Publish Your Book

tips and tools for writing, publishing, and marketing your book from Pete Nikolai (Publisher of Elm Hill and WestBow Press at HarperCollins Christian Publishing)

Relationships Matter – Traditional Versus Self Publishing

In this day of social media, one of the factors that determines success for any author or publisher is having direct relationships with readers. Traditional publishers that have large platforms including popular websites, large email lists, and other large followings can use those resources to contribute to the success of their authors’ books.

series title of Traditional Versus Self-PublishingHowever, relying on a publisher’s resources builds a codependent relationship that is difficult to break, and most authors are expected to make substantial efforts and investments to reach their audiences even if they are traditionally published.

A self-published author is free to engage with their readers rather than being intermediated by a publisher (and usually by retailers too). Readers expect a high degree of engagement with authors so it is relatively easy for any author with readers to build their own platform rather than somebody else’s. However, doing so has both costs and benefits. Building and maintaining a platform can be time-consuming and expensive but gives you the opportunity to sell direct at high margins and provides a mechanism for immediate feedback.

By testing your ideas you can avoid spending a year or more writing hundreds of pages only to find out that very few people like your main character or feel the need for a book on the subject you’ve chosen. As you continue in the writing and publishing process, many other aspects of your book can be tested including cover, title, price, features, and even individual chapters. Bloggers have the luxury of knowing which of their blog posts have gotten the strongest response and can allow that understanding to guide their book’s development. When your book is published, your network of readers can be your best sales force if you give them tools to talk about your books and encourage them to do so.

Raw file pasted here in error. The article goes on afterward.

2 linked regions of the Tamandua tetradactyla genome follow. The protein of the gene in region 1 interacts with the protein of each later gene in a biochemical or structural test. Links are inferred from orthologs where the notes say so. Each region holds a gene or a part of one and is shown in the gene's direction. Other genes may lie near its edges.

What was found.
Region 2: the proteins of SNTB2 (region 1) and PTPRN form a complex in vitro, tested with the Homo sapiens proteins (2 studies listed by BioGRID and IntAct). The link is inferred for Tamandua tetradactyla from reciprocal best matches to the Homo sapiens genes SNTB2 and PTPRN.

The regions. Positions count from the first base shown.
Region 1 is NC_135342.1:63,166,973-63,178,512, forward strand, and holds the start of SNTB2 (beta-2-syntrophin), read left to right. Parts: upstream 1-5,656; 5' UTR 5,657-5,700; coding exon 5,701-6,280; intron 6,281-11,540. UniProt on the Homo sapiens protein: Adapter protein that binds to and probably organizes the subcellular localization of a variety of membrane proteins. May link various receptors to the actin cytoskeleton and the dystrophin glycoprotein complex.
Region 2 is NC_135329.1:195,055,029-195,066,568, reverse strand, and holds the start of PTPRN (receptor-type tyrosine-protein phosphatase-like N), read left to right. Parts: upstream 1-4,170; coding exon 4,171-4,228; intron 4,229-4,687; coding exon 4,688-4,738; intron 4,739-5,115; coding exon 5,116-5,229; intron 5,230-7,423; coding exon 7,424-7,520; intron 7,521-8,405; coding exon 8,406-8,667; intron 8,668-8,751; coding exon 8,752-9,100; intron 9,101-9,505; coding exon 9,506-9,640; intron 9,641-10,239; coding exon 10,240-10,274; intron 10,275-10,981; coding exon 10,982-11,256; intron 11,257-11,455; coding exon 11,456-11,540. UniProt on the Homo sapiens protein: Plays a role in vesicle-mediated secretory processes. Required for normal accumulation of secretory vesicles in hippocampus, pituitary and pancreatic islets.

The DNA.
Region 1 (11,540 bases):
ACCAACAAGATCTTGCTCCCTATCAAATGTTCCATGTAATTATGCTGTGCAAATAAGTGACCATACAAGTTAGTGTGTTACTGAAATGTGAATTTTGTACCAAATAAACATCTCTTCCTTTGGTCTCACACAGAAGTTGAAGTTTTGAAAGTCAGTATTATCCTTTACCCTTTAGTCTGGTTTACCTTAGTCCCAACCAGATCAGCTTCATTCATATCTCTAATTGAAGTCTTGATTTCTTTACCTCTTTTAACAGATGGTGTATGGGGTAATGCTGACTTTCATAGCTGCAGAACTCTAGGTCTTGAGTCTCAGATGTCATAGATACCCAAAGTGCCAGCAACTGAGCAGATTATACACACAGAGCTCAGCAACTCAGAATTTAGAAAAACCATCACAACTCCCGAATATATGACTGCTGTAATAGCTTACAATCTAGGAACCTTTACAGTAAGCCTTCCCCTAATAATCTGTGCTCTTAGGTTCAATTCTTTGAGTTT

How ready, willing, and able are you to engage with readers and continue to build your platform? Do you have a substantial platform that facilitates communication and relationships with thousands of readers, or do you need to utilize a publisher’s platform?

Do you have any questions or concerns? Shoot me a message via the About/Contact page and I’ll do my best to help.


The previous post in this series contrasts the benefits obtained from utilizing the expertise of traditional publishers with the control retained by self-publishing. The next post discusses the potential return on investment for authors that manage the publishing process themselves versus being traditionally published.




  1. Excellent advice Pete.

    Have you read ‘The Lean Startup’ by Eric Ries‎? The principals you espouse are very similar to what he suggests, although his focus isn’t publishing. But small, inexpensive testing, iterative development and so on.

    Alongside blogs, I would suggest a Facebook page. It takes a lot of work (as does a blog) to build up, but once you have the audience, you can test your writing with almost immediate feedback.

    Do you think there would be any interest if I were to write something about how authors might use Facebook, blogging etc.. to promote their writing?

    God bless,


    • Sure Mark–I would love your insights on how authors can promote their writing! I’ll have the team link to the post on the WestBow and Nelson social media too. I’ll reach out via email to work out the details. Thanks!

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